Ontario seeks to reduce 'barriers' for job-seeking immigrants

The new legislation will remove requirements in some professions

Ontario seeks to reduce 'barriers' for job-seeking immigrants

Ontario is set to introduce a new legislation that will remove "significant barriers" faced by internationally trained immigrants coming to the province to find jobs. The move is an attempt from the provincial government to address labour shortage - with roughly 300,000 jobs are unfulfilled this summer, costing the government billions in lost productivity.

"Newcomers in this province struggle to find jobs in their regulated profession for no other reason than bureaucracy and red tape," said Labour Minister Monte McNaughton - adding that these people have enough qualifications but are denied being the chance to contribute.

If passed, the legislation will make the following changes this fall:

  • Eliminate Canadian work experience requirements for professional registration and licensing unless an exemption is granted based on a demonstrated public health and safety risk.
  • Reduce burdensome duplication for official language proficiency testing, so people would not have to complete multiple tests for purposes of immigration and professional licencing.
  • Allow applicants to register faster in their regulated professions when there are emergencies (such as a pandemic) that create an urgent need for certain professions or trades.
  • Ensure the licensing process is completed in a timely manner to help internationally trained immigrants start working in careers that match their skillset. Currently licensing time in some professions takes up to 18 months or more, according to the government.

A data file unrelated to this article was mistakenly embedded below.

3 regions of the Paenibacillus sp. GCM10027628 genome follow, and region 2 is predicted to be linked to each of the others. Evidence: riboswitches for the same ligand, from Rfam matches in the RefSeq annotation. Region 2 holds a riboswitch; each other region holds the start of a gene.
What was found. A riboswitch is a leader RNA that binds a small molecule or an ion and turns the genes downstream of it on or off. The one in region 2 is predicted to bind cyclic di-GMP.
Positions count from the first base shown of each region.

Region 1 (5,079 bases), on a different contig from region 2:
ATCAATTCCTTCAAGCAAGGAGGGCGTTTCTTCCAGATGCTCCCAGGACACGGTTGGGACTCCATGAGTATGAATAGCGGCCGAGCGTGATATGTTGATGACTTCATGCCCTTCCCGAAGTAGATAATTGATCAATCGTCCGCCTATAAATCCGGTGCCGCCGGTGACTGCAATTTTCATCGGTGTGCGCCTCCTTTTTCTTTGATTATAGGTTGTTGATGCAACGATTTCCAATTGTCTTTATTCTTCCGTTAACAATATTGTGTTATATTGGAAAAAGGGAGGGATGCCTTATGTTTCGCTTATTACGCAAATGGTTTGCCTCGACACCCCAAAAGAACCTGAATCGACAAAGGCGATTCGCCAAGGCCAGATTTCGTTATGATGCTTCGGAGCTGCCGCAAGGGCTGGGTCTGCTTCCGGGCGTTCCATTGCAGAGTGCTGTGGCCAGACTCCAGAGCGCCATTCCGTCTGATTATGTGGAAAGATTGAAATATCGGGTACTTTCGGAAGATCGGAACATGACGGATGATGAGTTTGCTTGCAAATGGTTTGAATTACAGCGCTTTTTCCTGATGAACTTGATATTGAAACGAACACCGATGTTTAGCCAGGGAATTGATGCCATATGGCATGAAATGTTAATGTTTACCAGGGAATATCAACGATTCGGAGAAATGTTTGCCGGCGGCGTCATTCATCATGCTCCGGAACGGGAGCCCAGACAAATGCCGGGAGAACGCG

"If these proposed changes are passed, Ontario would become the first province in Canada to help level the playing field in certain regulated professions so that workers coming here have the opportunity to build a better life for themselves and their loved ones, and build stronger communities for us all," said McNaughton.

Read more: Canada’s educated immigrants stuck in low-skilled jobs

The legislation will cover non-health regulated professions and compulsory trades, according to the government. This includes professional engineers, architects, plumbers, electricians, accountants, hairstylists, teachers, and early childhood educators. The Ministry of Labour, Training, and Skills Development will hold talks with the Ministry of Health to see if the legislation can also apply to health-related occupations in the future.


Irwin Glasberg, the fairness commissioner of Ontario, lauded the initiative and said their agency looks forward to the improvement of fair access to regulated professions and compulsory trades.

"These proposed changes would help to improve registration practices, address unfair Canadian experience requirements and remove related barriers for internationally-trained professionals and tradespersons," said Glasberg.

Debbie Douglas, executive director of Ontario Council of Agencies Serving Immigrants, echoed similar sentiments of working with the government further to help immigrants and refugees.

Read more: Canada more dependent than ever on immigrants

"If passed, these reforms will address Canadian experience requirements, remove barriers for internationally-trained professionals and allow immigrants and refugees to better express their dignity through work, for themselves and their families," Douglas stressed.

The introduction of the legislation comes after Ontario Premier Doug Ford recently made controversial remarks on immigration.

"If you think you're coming to collect the dole and sit around, not going to happen. Go somewhere else. You want to work, come here. We have so much work, we can't keep up with it right now," he said in a speech on Monday.

Opposition parties have since called him out on it, but the premier refused to apologise claiming that he has always been "pro-immigrant."

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